KAANAPALI, Hawaii – More than 200 planners and community leaders gathered Sept. 10- 12 at the Sheraton Maui Resort & Spa for the 2014 Hawaii Congress of Planning Officials Conference, hosted by Maui County’s Planning Department.
This year’s conference theme was “Shaping Hawaii for Tomorrow,” or “SHIFT,” which encouraged participants to shift mindsets to meet significant changes in the economy, media and technology, energy systems and climate.
Here are some highlights from the speakers and discussions.
1. We adapt based on what we observe
Native Hawaiian farmer Tim Paulokaleioku Bailey shared comments on how planners must adapt to the natural environment in order to implement realistic and culturally sensitive ideas.
“Being out in nature, we observe a lot of things, and we adapt accordingly,” Bailey said. “If we observe something different – such as a computer monitor or mobile devices – we adapt differently.”
Bailey added: “Change is inevitable, so we must adapt.”
2.Design revolves around a story and culture
Rob Iopa, principal at WCIT Architecture, encouraged attendees to design projects that celebrate the location’s culture.
He discussed Sheraton Maui’s history – including how the building’s design complemented the landscape and the famous Black Rock.
3. Our policies may be telling our keiki to move away
“Having a no growth policy is neglecting our keiki,” Kauai County Planning Director Mike Dahilig said.
Dahilig shared his thoughts about natural growth and how planners must consider how the community interacts with the land in order to sustain jobs, education, tourism and children. He said planning should be done in a manner where vibrant places are created for our children of the future.
Dahilig also cited statistics on how affordable residential housing is a solution to motivating Hawaii-born children to stay here as adults.
4. Great projects and ideas are not limited by geography
Jim Heid, president and founder of UrbanGreen, encouraged planners to go beyond the shores of Hawaii for the next big thing. He analogized planning to pilates. One must improve on flexibility to build strength, coordination and balance.
He noted planners today must consider non-traditional factors when designing communities, including Yelp ratings, the ever-incresaing use of mobile apps and social impacts.
Reid also spoke about the concept of “urban acupuncture” and how “pain” can be relieved selectively by identifying and isolating problem areas in the community.
Lastly, he posed a challenge to conferees – “What will you do on Monday?”
He summarized his talk into seven action plans:
- Balance flexibility
- Dream big, think small
- Increase value, reduce the cost
- Future-proof plans to endure
- Integrate the team and the uses
- Experiment, experiment, experiment
- Travel, observe, then localize
5. Effective communication and political will get things done
State Planning Director Leo Asuncion shared how leadership plays an important role in moving things along in the planning process. He said there must be sustained political will to make things happen.
Former journalist Bobby Command who is now the deputy director of Hawaii County’s Planning Department shared his experience in dealing with the “alphabet soup” of planning such as CIZ (change in zoning), LUC (Land Use Commission), SMA (Special Management Area) and others.
He noted how communication is key to a collaborative process in planning for communities. “How the public communicates is changing,” Command said. “A comprehensive message on media must strongly be considered by planners.”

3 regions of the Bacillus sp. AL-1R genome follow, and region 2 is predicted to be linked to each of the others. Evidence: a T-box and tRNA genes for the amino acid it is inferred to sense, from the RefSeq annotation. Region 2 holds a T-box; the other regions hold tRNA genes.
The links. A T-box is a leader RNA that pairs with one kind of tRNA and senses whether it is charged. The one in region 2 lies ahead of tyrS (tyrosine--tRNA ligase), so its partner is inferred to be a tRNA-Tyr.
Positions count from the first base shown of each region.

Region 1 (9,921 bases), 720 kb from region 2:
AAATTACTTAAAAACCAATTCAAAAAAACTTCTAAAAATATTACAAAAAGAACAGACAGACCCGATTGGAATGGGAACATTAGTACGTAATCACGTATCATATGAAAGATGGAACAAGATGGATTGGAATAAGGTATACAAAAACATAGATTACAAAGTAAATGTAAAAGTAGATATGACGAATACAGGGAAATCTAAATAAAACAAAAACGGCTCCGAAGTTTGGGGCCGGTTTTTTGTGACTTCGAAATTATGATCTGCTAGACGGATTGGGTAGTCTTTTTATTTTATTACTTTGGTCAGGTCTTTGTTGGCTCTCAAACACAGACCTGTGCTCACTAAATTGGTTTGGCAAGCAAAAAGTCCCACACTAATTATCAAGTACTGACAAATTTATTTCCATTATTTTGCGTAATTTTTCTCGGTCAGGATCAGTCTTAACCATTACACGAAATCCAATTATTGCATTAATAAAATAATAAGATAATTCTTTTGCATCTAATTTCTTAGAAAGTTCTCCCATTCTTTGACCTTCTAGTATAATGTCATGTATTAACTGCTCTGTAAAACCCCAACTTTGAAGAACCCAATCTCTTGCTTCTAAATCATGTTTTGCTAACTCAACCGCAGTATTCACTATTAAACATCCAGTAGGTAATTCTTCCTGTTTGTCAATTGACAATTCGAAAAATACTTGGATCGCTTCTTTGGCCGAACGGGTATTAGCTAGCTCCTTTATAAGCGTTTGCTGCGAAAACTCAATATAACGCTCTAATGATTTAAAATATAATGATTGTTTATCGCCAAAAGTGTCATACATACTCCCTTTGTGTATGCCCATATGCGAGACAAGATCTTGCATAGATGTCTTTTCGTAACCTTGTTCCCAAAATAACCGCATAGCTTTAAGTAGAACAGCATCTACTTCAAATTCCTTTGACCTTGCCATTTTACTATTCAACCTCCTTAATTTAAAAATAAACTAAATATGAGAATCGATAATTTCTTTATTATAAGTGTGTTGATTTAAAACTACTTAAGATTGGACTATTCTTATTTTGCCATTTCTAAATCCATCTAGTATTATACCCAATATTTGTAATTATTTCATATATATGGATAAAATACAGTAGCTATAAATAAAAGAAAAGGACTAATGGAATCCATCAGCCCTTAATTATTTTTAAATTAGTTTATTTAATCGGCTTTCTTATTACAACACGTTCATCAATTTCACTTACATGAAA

The planning directors discussed common challenges in implementing projects.
“It’s advisable to personally talk to groups who are in disagreement with your position,” Honolulu Planning Director George Atta said. “Oftentimes, they usually end up agreeing with your position after a dialogue.”
6. Open data helps make informed decisions, saves time and money
A common thread among various sessions during the conference was the importance of utilizing technology in the advent of open data. A good example of visualizing data, especially for planners, is via maps.
Royce Jones of ESRI, an international geographic information system supplier, said: “Without maps, we are spatially blind.” See his entire presentation here.
Burt Lum, Executive Director of Hawaii Open Data, says communities must build an open data “ecosystem.” He describes this as a collaborative environment where citizens are active stakeholders in civic engagement.
“If nobody is requesting data, the government would think nobody cares,” Lum said.
7. “Global recession didn’t happen in Toronto because of its diverse economy”
City of Toronto Chief Planner Jennifer Keesmaat proudly made this statement at the conference. Her presentation was supported by facts, images and case studies that inspired conferees.
Keesmaat said transportation models of the past are not the transportation models of the future. She noted how society perceived bicyclists before as radicals and that biking was only for recreation and not for commuting.
“We need to make cycling part of the transportation planning.” Keesmaat said. “We must challenge our constituency for progressive ideas.”
As planners, Keesmaat reminded conferees about their obligation to lead conversations and facilitate a culture of continuous learning to develop good planning practices. She noted how complete streets stimulate a community where all ages and abilities can enjoy a good quality of life.
Keesmaat shared some guiding principles:
- Have a shared vision to evoke passion
- Use facts to inspire trust
- Let data and evidence drive policy
- Call out the bad ideas
- Build understanding
- Sweat the small stuff
See what others were tweeting about during the conference.
The 2015 HCPO Conference will be hosted by the State Office of Planning in Honolulu.
Until next year!
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